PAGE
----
Definition: Plaudits

As part of my ongoing campaign to learn new words and enhance my comprehension, indulge me as I take a moment to analyze a certain word I’ve seen several times in the last decade yet whose specific meaning has eluded me.

PhotoSketch picture software wins plaudits,” is the headline I read today, sparking a certain urgency: plaudit is the word I would like to focus on now.

Pronounced PLOD-itt, plaudit is a shortened form of plaudite, now obscure.  It’s also related to plause, and without knowing that word you can predict I’m taking us to applause, which is what these all mean. Plause and plaudit (classical Latin: plausus) are both nouns that mean applause, people clapping in appreciation and admiration for a thing. But plaudit expands the expression of this appreciation a little bit further, permitting a verbal round of congratulations rather than two hands clapping. The Oxford English Dictionary allows that it means, in general, “any emphatic expression of approval” (and notes that it usually appears in its plural form).

Plaudite appears as early as the mid-1500s: “Yett I pray you vouchesafe vs a plaudite eare you go,” from ‘Buggbears’ in Early Plays in Italian. Roughly translated to modern-speak: “Promise me you’ll clap before you leave,” something very close to that—the actual expression could change, of course, flavored by the larger context in which it appears. It could be as playful as Puck soliciting the audience, or as desperate as an actor really needing a patron’s support. Who knows? I haven’t read ‘Buggbears.’

How would I incorporate this word into my everyday conversation? I’m not sure that I could, unless I were making a sarcastic little joke. Large or formal words are grand for that function, where they don’t exactly trip off the tongue when chatting with friends. If I were feeling especially jolly, I might cheer “Plaudits to you!” to a friend who’d achieved some kind of accomplishment. In reference to a third-person kind of thing, yeah, I think I’d sound obnoxious if I tried to blog about “plaudits to City of Minneapolis for their new bike-friendly infrastructure.” I could probably get away with that once and then not use the word again for a few weeks. Overuse an obscure or specialized word and people think you’re being overly darling to it.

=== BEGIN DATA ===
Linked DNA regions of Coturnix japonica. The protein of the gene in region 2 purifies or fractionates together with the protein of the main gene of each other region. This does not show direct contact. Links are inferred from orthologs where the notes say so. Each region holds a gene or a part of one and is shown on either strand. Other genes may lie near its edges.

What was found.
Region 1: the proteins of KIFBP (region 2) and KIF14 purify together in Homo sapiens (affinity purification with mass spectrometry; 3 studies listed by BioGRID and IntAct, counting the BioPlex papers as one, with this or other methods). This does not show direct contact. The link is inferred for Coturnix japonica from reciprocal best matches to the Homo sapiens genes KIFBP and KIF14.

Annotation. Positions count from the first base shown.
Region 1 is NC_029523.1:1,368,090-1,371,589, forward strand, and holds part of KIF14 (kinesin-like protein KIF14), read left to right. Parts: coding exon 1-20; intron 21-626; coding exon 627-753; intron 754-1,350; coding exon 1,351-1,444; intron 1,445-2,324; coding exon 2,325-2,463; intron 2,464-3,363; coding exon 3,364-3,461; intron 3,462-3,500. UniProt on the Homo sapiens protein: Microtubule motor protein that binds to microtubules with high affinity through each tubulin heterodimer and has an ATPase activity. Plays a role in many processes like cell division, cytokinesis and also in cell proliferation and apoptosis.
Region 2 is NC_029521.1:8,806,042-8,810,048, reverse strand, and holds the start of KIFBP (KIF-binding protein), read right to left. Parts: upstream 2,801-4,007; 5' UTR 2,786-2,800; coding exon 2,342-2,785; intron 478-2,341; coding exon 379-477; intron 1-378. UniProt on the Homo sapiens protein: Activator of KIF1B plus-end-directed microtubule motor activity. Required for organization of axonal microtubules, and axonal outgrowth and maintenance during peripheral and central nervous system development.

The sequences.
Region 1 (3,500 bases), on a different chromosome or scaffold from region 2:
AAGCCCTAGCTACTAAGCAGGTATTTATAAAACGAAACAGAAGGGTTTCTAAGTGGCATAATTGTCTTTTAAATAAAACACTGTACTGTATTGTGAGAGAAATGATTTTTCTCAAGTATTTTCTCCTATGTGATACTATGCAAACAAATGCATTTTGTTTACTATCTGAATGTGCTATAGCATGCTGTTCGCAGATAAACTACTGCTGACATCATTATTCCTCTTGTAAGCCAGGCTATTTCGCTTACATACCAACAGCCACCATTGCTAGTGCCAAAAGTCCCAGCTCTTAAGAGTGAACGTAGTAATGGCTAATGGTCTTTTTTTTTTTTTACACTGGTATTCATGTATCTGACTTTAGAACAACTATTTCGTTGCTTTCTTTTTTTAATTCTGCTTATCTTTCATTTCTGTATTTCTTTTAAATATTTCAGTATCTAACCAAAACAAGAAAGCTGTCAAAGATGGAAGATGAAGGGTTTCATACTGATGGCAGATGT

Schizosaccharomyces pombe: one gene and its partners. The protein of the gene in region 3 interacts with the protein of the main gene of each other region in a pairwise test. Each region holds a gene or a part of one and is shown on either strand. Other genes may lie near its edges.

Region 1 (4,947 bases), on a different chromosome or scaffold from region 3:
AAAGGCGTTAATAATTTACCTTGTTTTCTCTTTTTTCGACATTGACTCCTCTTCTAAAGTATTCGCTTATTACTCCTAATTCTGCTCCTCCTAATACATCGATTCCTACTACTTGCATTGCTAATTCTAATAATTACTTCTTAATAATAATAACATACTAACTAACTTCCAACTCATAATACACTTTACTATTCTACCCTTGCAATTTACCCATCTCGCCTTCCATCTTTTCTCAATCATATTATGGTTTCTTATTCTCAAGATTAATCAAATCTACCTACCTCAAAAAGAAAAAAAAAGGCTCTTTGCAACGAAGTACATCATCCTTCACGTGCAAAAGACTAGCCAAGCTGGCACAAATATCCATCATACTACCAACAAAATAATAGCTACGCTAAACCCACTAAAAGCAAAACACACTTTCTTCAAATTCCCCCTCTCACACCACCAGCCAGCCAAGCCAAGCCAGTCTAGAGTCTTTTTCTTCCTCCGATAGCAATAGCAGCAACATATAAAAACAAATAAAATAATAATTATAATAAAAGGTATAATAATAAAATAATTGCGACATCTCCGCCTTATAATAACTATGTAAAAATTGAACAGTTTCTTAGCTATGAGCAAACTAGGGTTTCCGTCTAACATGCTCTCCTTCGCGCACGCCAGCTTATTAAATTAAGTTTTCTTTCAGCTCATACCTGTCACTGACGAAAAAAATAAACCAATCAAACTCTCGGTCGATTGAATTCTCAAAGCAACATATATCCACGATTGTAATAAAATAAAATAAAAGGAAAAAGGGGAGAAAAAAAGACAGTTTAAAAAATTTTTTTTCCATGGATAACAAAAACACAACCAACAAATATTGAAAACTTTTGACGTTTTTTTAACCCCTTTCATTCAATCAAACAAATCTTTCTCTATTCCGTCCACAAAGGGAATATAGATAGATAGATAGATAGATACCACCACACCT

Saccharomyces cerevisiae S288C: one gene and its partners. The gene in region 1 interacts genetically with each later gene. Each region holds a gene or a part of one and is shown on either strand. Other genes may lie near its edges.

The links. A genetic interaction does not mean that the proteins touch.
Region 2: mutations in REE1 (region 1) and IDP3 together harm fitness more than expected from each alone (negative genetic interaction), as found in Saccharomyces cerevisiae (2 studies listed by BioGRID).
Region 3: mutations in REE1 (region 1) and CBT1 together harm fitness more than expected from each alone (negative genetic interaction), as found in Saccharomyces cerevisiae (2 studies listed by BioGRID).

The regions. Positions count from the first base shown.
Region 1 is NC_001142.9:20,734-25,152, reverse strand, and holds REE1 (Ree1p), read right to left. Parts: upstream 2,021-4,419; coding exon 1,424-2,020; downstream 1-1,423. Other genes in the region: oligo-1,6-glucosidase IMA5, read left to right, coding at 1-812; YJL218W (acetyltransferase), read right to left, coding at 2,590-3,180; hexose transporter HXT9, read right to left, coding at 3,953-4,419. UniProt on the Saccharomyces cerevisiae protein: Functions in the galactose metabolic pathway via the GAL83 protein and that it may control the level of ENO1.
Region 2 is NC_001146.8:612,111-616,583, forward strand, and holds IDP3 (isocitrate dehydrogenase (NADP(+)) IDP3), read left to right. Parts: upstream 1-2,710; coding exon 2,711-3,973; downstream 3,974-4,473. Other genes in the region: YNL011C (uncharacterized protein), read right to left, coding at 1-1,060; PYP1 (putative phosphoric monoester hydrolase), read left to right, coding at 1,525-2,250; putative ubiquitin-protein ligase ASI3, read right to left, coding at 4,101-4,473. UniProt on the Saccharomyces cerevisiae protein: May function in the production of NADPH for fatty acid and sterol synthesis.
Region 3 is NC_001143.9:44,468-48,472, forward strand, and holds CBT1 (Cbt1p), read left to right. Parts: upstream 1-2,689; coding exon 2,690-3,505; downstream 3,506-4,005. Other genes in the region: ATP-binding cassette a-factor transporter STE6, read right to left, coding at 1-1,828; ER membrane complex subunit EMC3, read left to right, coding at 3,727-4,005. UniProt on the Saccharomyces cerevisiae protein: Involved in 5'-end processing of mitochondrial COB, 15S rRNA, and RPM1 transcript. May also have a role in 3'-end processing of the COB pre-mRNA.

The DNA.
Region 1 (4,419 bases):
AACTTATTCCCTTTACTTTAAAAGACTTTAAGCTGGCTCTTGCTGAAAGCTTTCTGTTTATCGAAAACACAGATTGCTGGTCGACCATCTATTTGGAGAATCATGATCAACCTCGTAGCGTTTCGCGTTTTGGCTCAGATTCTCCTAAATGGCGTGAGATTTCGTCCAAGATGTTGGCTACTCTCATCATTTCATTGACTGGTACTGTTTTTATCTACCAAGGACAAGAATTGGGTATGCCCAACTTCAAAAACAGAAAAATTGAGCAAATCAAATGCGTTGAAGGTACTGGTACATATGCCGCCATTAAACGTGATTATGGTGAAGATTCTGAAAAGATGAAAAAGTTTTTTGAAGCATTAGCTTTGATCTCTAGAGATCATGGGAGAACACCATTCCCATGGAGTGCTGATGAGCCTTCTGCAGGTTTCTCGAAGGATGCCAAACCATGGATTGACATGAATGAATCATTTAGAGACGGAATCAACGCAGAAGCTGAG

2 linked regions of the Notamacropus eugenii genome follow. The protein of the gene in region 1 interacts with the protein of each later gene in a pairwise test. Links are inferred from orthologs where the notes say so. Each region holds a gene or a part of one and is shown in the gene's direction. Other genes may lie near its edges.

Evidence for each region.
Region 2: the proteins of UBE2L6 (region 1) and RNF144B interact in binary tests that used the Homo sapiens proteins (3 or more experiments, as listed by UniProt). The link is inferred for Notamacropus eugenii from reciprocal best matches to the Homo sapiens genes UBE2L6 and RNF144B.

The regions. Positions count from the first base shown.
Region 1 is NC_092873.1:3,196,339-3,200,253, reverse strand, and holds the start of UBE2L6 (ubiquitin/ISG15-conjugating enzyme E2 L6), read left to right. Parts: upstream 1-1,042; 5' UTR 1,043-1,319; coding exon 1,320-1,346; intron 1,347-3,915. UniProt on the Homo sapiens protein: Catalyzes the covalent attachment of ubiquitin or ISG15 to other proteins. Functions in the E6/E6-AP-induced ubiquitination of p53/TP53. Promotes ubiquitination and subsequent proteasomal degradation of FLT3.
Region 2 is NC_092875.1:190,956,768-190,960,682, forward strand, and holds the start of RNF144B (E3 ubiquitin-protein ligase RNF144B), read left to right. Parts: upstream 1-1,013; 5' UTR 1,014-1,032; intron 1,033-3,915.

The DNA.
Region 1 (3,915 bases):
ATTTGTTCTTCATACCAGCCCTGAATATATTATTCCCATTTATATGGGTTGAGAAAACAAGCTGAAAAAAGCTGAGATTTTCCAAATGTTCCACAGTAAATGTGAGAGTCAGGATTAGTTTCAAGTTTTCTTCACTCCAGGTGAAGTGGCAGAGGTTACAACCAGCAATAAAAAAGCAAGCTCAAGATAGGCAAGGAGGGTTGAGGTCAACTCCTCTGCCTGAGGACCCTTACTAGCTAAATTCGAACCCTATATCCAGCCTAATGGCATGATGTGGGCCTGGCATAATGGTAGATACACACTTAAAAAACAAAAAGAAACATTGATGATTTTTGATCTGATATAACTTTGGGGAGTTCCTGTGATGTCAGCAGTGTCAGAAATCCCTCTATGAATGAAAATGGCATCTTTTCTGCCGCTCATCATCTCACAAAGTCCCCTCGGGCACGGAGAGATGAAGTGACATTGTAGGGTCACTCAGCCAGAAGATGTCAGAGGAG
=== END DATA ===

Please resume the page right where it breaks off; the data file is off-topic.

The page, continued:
And in the two examples, I’m simply swapping it out for kudos, which I do actually use casually. While they’re similar, plaudits is not precisely interchangeable with kudos, as the latter means “glory, fame, renown.” What’s interesting about this word is that it is not plural but appears to be: it is incorrect to reduce it to “kudo” as the word appears as kudos in its Greek origin. So: don’t write kudos as singular, but generally use plaudit in its plural form. Swing that and all plaudits are yours.

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